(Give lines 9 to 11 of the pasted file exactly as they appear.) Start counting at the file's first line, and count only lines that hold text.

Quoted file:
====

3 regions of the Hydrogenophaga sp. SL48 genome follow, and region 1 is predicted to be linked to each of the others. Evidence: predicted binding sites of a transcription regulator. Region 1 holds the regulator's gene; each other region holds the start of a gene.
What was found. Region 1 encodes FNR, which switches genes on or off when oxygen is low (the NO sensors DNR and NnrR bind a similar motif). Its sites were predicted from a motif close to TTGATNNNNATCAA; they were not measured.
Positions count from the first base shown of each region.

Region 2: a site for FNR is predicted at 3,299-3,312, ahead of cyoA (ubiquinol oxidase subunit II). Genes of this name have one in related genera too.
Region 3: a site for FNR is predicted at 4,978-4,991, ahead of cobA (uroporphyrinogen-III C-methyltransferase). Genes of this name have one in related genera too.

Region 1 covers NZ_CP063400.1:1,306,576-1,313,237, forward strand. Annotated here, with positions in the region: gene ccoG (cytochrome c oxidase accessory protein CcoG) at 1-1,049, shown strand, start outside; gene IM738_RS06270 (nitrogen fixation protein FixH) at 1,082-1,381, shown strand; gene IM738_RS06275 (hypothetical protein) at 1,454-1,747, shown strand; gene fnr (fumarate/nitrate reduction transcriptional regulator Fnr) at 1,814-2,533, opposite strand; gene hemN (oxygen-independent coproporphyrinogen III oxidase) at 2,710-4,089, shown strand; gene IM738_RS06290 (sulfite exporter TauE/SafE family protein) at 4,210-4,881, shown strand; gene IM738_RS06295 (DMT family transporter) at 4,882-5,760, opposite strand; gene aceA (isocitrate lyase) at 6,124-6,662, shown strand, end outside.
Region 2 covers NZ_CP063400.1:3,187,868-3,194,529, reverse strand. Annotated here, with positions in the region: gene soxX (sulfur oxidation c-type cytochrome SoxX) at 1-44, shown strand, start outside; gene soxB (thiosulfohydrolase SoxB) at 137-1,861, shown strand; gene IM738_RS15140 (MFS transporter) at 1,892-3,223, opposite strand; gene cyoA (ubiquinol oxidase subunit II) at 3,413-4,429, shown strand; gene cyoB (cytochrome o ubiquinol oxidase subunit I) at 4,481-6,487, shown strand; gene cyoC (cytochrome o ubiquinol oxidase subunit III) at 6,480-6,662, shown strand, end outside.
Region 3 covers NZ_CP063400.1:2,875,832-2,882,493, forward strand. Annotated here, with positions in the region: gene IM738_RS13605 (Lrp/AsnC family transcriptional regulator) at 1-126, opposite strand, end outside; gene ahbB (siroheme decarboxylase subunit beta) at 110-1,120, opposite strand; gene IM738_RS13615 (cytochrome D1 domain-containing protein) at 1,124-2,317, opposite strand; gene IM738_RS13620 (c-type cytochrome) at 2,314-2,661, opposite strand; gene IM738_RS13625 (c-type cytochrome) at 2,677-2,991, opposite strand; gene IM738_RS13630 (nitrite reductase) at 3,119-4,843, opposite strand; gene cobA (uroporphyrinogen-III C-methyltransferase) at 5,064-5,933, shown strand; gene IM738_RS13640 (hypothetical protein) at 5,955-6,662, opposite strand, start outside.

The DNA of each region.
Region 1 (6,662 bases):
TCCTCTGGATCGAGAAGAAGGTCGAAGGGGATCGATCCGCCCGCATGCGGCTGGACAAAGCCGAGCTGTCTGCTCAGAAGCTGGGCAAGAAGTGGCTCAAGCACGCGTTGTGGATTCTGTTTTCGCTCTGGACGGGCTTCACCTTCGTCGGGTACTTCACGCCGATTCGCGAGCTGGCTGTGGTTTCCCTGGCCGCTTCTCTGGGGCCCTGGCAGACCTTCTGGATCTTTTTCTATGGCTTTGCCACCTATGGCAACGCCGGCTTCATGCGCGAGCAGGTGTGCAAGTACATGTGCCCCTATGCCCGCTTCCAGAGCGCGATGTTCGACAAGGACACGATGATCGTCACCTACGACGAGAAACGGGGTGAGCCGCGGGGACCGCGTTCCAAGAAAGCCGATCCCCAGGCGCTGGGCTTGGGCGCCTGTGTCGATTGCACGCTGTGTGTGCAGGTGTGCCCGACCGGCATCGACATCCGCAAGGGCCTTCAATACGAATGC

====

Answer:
The DNA of each region.
Region 1 (6,662 bases):
TCCTCTGGATCGAGAAGAAGGTCGAAGGGGATCGATCCGCCCGCATGCGGCTGGACAAAGCCGAGCTGTCTGCTCAGAAGCTGGGCAAGAAGTGGCTCAAGCACGCGTTGTGGATTCTGTTTTCGCTCTGGACGGGCTTCACCTTCGTCGGGTACTTCACGCCGATTCGCGAGCTGGCTGTGGTTTCCCTGGCCGCTTCTCTGGGGCCCTGGCAGACCTTCTGGATCTTTTTCTATGGCTTTGCCACCTATGGCAACGCCGGCTTCATGCGCGAGCAGGTGTGCAAGTACATGTGCCCCTATGCCCGCTTCCAGAGCGCGATGTTCGACAAGGACACGATGATCGTCACCTACGACGAGAAACGGGGTGAGCCGCGGGGACCGCGTTCCAAGAAAGCCGATCCCCAGGCGCTGGGCTTGGGCGCCTGTGTCGATTGCACGCTGTGTGTGCAGGTGTGCCCGACCGGCATCGACATCCGCAAGGGCCTTCAATACGAATGC